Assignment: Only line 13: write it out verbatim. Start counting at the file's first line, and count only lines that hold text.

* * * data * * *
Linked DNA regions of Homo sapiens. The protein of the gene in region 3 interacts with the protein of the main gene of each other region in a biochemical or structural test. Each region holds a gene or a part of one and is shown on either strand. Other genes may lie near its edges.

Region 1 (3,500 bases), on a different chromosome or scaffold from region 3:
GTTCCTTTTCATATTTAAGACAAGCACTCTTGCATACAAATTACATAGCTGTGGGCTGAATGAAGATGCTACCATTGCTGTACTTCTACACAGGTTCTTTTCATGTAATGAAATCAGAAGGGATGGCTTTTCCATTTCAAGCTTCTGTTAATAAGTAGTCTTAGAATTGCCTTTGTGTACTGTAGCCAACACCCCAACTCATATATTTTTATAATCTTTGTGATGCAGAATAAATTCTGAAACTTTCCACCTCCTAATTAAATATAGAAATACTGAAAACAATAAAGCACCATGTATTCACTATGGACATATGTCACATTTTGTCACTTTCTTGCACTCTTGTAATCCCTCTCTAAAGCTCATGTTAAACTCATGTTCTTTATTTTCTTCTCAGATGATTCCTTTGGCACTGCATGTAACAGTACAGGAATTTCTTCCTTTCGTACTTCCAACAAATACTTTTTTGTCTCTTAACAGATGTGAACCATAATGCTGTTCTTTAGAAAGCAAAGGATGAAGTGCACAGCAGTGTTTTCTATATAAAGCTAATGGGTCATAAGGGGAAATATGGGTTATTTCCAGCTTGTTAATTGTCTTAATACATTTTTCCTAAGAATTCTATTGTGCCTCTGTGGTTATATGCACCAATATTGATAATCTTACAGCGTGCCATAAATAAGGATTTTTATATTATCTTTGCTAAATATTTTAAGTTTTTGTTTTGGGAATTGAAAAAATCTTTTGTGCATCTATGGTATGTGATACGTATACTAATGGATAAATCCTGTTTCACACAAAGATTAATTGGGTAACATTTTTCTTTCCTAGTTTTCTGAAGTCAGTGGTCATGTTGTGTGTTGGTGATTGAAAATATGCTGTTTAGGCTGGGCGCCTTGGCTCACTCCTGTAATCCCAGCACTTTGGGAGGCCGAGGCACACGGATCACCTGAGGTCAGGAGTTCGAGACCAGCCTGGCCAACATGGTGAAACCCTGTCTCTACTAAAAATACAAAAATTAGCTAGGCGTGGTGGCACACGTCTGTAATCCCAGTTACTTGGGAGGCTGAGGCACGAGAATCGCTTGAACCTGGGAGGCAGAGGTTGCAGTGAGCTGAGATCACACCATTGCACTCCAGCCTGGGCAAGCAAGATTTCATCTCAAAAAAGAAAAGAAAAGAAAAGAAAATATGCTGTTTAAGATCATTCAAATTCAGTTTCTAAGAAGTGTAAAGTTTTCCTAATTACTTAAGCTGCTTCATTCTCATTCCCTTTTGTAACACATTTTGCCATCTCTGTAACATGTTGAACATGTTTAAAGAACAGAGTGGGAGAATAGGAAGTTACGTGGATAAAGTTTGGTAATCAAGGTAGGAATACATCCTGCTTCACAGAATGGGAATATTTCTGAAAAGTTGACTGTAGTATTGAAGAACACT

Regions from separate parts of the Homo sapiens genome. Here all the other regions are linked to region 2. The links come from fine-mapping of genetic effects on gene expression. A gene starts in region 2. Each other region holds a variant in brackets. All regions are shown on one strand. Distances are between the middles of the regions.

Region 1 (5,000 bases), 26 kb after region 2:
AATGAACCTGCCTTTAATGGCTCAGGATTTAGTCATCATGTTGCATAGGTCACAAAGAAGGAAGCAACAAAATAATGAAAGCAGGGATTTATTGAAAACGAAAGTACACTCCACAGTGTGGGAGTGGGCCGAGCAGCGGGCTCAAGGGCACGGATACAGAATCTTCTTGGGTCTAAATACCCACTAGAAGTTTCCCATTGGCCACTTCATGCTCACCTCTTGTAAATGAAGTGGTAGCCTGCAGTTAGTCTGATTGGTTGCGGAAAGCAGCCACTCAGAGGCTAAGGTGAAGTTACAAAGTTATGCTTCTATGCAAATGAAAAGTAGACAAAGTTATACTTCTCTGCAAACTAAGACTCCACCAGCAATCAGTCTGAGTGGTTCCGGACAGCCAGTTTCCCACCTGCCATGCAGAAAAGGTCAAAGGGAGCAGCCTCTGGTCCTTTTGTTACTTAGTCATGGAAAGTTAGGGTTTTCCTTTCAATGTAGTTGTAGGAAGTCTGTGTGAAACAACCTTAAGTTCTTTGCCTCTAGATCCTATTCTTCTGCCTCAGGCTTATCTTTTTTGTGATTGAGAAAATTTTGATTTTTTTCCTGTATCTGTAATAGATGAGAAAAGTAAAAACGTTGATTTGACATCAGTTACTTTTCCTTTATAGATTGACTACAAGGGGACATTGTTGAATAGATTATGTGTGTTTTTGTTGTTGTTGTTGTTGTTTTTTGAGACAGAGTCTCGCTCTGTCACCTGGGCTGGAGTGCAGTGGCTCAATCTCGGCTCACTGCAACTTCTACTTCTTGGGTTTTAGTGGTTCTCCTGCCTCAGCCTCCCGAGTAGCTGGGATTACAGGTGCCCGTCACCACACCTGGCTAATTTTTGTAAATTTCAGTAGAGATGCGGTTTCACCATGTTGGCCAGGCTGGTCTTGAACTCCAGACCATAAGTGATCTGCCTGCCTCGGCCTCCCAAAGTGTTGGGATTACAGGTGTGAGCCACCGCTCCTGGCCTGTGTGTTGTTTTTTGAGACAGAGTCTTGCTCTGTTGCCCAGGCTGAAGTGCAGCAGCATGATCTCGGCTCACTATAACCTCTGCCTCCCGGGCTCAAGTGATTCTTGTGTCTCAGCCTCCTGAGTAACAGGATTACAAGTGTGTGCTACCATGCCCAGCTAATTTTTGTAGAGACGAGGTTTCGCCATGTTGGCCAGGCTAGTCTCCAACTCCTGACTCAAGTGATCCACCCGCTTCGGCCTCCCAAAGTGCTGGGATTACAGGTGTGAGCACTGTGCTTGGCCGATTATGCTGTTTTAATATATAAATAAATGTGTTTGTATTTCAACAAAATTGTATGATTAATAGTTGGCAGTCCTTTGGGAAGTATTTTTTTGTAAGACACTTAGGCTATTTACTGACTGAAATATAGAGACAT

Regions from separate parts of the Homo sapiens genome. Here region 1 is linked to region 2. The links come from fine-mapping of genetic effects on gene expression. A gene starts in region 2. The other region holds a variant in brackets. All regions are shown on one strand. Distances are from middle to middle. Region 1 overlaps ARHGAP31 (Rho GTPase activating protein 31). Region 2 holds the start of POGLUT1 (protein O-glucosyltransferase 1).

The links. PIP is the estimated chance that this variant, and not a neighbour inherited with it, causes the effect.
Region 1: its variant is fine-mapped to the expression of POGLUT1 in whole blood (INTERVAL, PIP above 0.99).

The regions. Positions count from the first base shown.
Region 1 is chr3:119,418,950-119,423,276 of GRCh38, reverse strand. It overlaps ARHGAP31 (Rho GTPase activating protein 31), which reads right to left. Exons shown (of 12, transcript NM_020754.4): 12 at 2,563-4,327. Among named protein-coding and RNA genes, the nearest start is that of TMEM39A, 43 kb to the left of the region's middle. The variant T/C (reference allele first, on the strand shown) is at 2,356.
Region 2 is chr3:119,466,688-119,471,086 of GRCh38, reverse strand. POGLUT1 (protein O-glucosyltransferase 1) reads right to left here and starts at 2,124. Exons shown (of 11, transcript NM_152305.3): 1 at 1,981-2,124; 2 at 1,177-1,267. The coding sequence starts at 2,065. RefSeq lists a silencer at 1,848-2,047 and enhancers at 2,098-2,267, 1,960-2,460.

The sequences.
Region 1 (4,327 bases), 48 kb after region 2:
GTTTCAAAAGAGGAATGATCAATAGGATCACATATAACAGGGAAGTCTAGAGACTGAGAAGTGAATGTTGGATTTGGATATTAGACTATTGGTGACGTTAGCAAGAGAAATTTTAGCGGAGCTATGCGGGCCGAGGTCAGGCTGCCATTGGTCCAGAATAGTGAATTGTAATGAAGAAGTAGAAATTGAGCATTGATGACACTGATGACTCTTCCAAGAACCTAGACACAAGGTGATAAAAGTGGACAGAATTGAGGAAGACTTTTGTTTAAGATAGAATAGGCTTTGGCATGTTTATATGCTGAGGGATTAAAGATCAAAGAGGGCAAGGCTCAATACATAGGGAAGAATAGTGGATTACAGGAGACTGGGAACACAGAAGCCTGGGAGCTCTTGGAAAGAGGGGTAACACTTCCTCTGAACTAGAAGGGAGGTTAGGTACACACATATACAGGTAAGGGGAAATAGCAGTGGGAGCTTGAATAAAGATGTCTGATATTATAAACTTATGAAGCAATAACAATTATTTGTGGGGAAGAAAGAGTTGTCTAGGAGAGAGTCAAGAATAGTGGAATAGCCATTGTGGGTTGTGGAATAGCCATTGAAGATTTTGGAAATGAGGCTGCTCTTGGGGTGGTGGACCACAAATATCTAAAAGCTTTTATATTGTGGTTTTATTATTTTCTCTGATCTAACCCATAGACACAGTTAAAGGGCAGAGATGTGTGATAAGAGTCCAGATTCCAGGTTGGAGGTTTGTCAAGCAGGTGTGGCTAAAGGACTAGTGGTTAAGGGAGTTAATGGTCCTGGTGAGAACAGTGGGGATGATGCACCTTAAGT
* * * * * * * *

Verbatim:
The sequences.